Wednesday, June 7, 2017

Mania (1974)

When it comes to the unique definitive Renato Polselli experience of histrionics, eroticism, violence, and sadomasochism, movies like Delirium (1972), The Reincarnation of Isabel (1972), and even The Truth According to Satan (1972) are the best examples of Polselli films that have created a small but loyal fanbase. These have long been some of my favorite cult films, but I also adore the romantic black and white early Italian horror efforts from Polselli The Vampire and the Ballerina (1960) and The Monster of The Opera (1964). The seed for this auteur’s characteristic style of madness and set spectacles was planted in Monster of the Opera, the film itself still planted in the fun dance-meets-classic-monsters gimmick featured in Vampire and the Ballerina, but something wildly unhinged was taking shape. The entertaining delirium, screaming mad characters, and disorienting editing that is Polselli’s signature would essentially be fully realized in Delirium and Reincarnation, but for the longest time there was a missing piece of the filmography that Polselli fans were literally deprived of for many, many years, a once lost film called Mania.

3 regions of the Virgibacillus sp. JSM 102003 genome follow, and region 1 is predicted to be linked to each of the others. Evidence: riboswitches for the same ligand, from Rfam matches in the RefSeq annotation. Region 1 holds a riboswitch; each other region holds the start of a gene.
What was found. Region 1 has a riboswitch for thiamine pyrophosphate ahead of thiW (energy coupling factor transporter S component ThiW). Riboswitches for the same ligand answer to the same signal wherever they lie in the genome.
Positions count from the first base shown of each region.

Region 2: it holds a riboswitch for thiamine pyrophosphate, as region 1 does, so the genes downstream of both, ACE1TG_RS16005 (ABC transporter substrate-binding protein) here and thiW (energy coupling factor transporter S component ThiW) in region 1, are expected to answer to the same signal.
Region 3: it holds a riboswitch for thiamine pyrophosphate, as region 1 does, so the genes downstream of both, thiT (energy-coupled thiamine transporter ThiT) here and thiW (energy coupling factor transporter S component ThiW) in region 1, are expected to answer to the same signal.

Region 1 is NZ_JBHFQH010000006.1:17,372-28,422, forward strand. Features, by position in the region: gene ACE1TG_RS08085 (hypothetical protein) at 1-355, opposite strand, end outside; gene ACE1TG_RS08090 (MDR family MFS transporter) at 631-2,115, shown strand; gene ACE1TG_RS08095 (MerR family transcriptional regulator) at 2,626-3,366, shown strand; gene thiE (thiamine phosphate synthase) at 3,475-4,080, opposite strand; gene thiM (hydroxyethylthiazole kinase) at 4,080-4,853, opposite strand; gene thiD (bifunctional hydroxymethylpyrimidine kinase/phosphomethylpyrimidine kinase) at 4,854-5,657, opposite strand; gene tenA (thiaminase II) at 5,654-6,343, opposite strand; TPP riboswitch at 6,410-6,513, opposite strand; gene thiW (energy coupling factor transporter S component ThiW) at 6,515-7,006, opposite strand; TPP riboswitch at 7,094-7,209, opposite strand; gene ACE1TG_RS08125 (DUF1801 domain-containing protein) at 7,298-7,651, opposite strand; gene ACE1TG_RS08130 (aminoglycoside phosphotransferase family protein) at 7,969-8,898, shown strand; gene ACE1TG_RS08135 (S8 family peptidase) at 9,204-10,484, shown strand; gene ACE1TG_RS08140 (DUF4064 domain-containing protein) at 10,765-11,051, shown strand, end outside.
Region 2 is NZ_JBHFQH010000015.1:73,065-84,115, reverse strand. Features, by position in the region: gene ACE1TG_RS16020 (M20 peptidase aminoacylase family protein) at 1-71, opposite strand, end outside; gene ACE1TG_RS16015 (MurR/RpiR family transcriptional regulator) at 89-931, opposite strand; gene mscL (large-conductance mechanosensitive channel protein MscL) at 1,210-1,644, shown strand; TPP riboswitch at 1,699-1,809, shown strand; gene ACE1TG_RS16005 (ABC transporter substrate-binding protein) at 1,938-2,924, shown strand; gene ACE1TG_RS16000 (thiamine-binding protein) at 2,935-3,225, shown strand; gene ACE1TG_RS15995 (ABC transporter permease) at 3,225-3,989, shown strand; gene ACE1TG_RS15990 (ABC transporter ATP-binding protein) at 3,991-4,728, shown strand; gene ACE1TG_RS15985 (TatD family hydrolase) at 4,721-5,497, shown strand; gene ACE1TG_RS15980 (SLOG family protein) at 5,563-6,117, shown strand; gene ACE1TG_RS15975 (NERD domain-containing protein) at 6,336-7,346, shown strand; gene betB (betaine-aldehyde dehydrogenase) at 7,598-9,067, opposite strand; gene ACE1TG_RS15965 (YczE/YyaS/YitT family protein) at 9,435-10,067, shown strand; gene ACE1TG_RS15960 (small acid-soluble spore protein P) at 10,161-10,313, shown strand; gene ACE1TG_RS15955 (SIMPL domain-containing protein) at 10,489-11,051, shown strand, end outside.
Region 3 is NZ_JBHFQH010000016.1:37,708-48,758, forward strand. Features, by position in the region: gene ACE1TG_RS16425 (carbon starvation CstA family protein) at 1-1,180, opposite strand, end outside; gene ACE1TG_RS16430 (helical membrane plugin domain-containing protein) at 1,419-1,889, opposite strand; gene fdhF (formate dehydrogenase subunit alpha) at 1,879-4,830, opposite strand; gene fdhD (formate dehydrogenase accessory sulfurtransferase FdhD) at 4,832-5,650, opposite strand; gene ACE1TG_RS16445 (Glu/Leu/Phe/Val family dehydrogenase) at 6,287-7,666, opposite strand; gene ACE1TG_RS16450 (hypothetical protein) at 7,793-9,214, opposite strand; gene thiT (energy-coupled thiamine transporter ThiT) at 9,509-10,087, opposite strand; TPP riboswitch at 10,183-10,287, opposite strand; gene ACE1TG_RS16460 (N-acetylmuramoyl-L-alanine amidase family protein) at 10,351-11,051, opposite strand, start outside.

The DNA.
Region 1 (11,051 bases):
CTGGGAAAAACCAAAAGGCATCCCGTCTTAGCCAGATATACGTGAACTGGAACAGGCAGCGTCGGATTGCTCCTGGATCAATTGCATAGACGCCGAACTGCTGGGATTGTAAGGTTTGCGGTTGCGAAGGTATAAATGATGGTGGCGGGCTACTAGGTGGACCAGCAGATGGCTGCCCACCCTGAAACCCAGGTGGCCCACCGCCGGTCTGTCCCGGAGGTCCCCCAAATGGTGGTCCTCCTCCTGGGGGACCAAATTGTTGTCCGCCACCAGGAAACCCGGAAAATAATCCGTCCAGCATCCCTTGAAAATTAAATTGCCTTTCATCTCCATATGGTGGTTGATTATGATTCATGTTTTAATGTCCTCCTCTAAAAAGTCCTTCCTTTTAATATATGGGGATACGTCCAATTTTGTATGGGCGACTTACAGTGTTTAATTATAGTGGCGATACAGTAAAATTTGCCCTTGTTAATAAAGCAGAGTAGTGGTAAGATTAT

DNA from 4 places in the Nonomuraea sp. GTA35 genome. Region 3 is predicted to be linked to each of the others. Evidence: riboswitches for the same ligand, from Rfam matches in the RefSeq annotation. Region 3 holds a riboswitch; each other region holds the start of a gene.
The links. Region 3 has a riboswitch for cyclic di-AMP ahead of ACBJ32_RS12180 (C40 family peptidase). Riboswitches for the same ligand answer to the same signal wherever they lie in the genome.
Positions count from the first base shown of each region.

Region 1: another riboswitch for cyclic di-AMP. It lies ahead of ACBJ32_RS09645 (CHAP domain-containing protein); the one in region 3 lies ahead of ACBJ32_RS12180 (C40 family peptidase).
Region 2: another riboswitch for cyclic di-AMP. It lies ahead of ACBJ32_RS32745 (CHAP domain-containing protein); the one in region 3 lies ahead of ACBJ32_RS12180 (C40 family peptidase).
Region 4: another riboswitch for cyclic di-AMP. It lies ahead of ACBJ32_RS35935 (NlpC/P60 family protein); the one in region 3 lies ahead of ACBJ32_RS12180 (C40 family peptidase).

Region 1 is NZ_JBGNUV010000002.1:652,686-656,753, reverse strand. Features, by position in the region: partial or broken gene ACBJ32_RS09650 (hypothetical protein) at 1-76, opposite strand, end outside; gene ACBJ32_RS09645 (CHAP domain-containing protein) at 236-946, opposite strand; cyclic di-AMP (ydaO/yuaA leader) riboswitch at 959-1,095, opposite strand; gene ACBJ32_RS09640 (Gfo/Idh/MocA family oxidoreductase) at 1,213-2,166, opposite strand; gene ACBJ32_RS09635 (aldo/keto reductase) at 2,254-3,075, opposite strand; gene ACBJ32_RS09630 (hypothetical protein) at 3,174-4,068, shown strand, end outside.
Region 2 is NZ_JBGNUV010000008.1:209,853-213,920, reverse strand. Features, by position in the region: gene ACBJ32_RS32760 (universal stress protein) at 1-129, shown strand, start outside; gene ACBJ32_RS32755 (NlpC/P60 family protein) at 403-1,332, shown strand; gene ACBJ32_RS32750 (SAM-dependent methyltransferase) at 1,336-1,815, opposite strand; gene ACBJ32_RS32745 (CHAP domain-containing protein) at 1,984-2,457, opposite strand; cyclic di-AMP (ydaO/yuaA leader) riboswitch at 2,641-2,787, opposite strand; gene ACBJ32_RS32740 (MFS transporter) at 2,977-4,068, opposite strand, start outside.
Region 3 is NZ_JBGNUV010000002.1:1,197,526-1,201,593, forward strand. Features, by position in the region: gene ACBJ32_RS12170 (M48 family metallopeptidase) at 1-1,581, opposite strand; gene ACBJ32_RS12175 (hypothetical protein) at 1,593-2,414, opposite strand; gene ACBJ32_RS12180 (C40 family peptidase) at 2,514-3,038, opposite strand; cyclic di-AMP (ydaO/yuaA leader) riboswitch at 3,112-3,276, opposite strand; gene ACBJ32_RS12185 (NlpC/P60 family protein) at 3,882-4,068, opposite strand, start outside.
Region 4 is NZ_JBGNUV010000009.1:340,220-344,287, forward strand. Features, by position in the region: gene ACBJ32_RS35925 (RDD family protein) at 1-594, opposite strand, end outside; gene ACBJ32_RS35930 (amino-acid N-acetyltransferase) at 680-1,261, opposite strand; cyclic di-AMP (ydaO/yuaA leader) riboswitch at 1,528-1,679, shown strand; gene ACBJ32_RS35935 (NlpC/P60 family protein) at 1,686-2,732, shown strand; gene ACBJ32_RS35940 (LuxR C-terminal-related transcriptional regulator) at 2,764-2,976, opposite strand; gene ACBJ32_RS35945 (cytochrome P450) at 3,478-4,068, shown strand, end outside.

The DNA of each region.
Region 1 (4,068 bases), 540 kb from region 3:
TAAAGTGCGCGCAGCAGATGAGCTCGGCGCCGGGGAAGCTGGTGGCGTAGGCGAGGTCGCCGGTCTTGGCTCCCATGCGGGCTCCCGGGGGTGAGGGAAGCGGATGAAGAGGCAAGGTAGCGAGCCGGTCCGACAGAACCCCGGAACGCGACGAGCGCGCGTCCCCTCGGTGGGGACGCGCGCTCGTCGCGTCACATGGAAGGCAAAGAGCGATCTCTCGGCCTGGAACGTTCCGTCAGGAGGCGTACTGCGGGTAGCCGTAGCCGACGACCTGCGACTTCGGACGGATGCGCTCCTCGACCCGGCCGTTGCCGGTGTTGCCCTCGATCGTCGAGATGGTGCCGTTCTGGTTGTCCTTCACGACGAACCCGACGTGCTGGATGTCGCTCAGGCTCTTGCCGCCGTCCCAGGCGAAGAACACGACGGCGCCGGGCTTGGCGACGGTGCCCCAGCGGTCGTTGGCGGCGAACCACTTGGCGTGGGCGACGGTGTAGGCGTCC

Sanitized by the censors and given a limited theatrical run in 1974, Mania quickly disappeared and was long considered lost until a 35-mm print surfaced in 2007 in a film archive in Rome, Cinema Trevi – Cineteca Nazionale. It was going to be released on DVD by No Shame soon after, but they went out of business before that could happen. Miraculously a crude version of Mania showed up on YouTube without English subtitles back in September of last year. Thankfully, just recently, Terence linked me to a decent version with subs (which is also now on YouTube), and I honestly now feel like a significant void in my life has been filled.

So, is Mania the hitherto missing grand realization of our beloved auteur? Not quite, but it is still very nice to finally be able to experience it. A lot of it is essentially stuff Polselli fans have seen before, all the insanity and nuances we crave, and most of it takes place at the same house where Delirium was filmed. This is something I can’t get enough of, and I’m grateful Mania delivered in a certain respect. And yet I couldn’t help thinking that if the film were somehow stripped of Polselli’s touch, it would probably just be a rather mediocre horror film.

The movie is a composite of ‘60s style gothic horror and sci fi with ‘70s eroticism that really pushes the sleaze envelope. It’s ridiculous and funny but also disturbing and completely insane. With an absurd flow of events, exaggerated emotional outbursts, and overly dramatic character name screaming, it’s completely fitting for the title of Mania.